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Wooden money an affordable way to celebrate, advertise
By Jeff Starck

Collectors looking to celebrate a milestone or just for a cheap numismatic thrill may consider issuing their own wooden "money."

Though the concept in the United States grew out of the need for an emergency currency, the intent behind them today includes a sentiment or commemoration, a business or even an event.

The history of wooden money goes back to 12th century England when tally sticks were used to record amounts of deposits, according to Darrell Luedtke, president of the International Organization of Wooden Money Collectors.

Wooden money can be issued for just about any reason, and in any color, and even with multiple colors. An assortment of wooden money issued in recent years testifies to the breadth of possibilities.

Two sticks were lined up with each other and notches were cut in both pieces, with one stick given to the lender and the other stick given to the borrower. When the debt was paid, both sticks were destroyed.

Another issue of wooden money was made of thin bamboo in Tibet during the 12th century, and from 1849 to 1860 several private issues of wooden money were produced in Reichenberg, Austria, Luedtke said.

In 1920, Hadersfield, Austria, issued wooden money that was good as currency in the town, and this was followed up by other issues in St. Polten, Tusfeldon, and Sell bei Zelhof, Austria, also in 1920, Luedtke said.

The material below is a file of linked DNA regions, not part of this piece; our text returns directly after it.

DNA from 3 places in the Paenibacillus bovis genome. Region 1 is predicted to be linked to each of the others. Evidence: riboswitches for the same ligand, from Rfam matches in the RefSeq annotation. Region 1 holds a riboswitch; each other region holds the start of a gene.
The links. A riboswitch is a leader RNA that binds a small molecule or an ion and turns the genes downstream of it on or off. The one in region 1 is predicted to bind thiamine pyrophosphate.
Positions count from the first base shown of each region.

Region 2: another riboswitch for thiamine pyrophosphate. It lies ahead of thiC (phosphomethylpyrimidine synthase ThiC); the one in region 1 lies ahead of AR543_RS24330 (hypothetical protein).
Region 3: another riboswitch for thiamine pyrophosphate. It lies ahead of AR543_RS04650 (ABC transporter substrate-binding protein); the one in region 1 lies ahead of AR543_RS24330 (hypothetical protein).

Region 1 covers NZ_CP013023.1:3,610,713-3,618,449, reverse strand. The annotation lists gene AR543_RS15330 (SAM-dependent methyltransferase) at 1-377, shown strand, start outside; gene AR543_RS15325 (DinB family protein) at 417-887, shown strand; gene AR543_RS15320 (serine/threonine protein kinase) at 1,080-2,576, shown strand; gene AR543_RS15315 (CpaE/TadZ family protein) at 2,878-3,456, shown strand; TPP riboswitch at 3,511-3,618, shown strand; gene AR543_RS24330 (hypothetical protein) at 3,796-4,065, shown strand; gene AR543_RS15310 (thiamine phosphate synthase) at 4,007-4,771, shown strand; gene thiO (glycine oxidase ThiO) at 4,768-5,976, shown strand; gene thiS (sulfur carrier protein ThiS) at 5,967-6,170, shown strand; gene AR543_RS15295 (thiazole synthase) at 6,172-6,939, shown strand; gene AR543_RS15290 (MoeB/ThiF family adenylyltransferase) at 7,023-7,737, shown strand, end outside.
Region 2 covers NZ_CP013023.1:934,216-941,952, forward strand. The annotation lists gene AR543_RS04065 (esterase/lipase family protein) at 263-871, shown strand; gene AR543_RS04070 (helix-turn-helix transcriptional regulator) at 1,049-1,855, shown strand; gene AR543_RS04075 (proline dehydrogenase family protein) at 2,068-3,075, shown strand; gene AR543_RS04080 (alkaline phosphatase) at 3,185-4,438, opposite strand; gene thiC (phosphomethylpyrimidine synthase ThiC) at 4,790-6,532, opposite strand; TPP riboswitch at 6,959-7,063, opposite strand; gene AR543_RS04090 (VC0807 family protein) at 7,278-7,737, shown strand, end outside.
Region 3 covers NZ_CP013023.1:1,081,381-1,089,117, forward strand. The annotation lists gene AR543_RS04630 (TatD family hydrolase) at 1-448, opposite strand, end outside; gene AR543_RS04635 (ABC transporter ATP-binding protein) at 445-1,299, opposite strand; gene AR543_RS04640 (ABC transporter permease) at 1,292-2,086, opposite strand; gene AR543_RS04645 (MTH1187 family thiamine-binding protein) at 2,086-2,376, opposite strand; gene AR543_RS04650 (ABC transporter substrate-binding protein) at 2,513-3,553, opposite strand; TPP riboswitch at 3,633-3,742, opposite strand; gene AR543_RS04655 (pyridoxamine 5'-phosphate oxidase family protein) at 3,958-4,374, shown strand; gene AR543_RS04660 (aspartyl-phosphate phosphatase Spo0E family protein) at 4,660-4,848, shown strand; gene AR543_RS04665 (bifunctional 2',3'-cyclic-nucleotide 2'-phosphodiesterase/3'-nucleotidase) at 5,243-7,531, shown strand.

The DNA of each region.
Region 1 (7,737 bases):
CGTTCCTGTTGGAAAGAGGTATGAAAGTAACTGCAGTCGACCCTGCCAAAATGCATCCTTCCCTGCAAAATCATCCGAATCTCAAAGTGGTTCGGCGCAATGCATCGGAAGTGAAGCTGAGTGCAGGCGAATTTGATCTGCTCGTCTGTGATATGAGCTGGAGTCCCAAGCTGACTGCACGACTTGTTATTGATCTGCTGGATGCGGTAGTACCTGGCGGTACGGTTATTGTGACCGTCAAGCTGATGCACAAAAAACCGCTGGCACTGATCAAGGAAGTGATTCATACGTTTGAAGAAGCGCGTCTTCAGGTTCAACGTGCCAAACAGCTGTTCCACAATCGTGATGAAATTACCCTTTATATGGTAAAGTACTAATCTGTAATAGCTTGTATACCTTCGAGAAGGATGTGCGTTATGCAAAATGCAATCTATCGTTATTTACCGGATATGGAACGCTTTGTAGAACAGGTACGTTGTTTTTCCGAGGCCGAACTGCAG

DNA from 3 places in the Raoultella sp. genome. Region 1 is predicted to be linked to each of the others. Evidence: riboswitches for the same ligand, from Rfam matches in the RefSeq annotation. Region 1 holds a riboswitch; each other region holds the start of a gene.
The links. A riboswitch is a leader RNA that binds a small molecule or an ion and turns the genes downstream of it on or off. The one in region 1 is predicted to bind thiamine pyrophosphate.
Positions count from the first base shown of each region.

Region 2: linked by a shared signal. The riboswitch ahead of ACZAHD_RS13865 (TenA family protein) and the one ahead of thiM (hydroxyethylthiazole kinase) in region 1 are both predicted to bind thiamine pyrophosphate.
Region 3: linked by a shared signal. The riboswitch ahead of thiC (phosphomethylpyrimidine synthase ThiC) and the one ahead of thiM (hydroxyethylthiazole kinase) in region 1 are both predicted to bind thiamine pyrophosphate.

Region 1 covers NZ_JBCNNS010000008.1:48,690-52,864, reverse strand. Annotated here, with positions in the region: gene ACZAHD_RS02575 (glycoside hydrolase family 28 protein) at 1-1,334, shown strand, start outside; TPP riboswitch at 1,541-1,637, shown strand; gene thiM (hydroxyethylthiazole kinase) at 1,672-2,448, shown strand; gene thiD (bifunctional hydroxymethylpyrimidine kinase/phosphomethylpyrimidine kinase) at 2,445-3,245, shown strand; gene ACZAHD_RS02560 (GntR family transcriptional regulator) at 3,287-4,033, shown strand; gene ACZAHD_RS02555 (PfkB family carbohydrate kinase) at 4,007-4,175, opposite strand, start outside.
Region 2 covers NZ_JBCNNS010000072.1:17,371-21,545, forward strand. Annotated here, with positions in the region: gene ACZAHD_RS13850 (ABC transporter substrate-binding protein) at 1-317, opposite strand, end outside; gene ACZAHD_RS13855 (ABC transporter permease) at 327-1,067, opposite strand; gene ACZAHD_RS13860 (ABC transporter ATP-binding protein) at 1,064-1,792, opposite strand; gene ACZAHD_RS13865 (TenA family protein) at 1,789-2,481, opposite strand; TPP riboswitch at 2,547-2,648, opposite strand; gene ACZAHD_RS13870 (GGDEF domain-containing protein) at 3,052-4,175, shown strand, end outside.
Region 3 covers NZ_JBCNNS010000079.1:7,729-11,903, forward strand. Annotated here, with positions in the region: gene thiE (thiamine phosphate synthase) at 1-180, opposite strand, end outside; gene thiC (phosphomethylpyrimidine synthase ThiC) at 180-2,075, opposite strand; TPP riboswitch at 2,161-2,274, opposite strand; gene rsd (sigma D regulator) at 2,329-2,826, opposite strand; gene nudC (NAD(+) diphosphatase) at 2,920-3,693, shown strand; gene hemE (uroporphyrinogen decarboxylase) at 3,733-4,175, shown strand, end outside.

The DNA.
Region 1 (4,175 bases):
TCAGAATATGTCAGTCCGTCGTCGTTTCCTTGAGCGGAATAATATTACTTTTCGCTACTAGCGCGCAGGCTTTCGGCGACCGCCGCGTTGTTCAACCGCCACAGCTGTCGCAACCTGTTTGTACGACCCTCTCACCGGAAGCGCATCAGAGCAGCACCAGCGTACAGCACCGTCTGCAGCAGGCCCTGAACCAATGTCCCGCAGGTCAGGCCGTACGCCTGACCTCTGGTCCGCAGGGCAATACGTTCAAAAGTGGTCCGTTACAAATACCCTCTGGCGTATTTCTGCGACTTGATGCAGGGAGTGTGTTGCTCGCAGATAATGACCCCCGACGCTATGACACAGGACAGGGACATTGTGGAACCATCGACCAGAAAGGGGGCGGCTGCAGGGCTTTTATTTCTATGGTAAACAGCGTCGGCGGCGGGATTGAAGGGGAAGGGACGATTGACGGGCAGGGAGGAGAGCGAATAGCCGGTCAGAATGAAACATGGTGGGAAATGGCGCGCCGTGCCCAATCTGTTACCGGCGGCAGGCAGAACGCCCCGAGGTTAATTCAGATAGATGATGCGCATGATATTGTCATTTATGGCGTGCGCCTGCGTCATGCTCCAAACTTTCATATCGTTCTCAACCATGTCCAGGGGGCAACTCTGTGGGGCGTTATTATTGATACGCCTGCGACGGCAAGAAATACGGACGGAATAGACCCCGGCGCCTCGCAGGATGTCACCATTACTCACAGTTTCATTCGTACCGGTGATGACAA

Wooden money was also used in the East; China had several issues of wooden (bamboo) money starting with the Chien Lung Dynasty (1735) and their issue continued until about 1936.

U.S. wooden money

The whole concept of personal woods grew out of the 1930s when the city of Tenino, Wash., issued wooden scrip as an emergency currency measure during a shortage of money.

On Dec. 5, 1931, the failure of the Citizens Bank of Tenino, which tied up the accounts of the depositors, made the shortage of money in Depression-era Washington acute, Luedtke said.

The Tenino Chamber of Commerce called an emergency meeting to discuss the grave situation and approved the printing of 25¢, $1, $5 and $10 denomination scrip on pieces of paper the size of paper money then in use, using various colors.

Later issues were printed on slices of local Sitka spruce, Port Orford spruce and red cedar that were 1/80th of an inch thick. The wood was eventually reinforced with paper between the sheets, producing a sturdy, functional currency, from a product known as "slicewood." Albert Balch of Seattle furnished the "slicewood," formed from the laminating of bond paper between the slices of wood.

When Blaine, Wash., experienced the same dilemma as Tenino with a bank failure, Balch – who had earlier promoted slicewood for Christmas cards and other items – stepped to the forefront and helped Blaine produce its own wooden money.

Blaine issued wooden money on 1.5-inch diameter pieces of thin wood in 5-, 10-, 25- and 50-cent and $1 denominations and, as such, issued the first "wooden nickel," according to Luedtke.

Treasury objections

Since the U.S. Treasury Department considered private monetary issues illegal, communities using the scrip soon dropped the idea.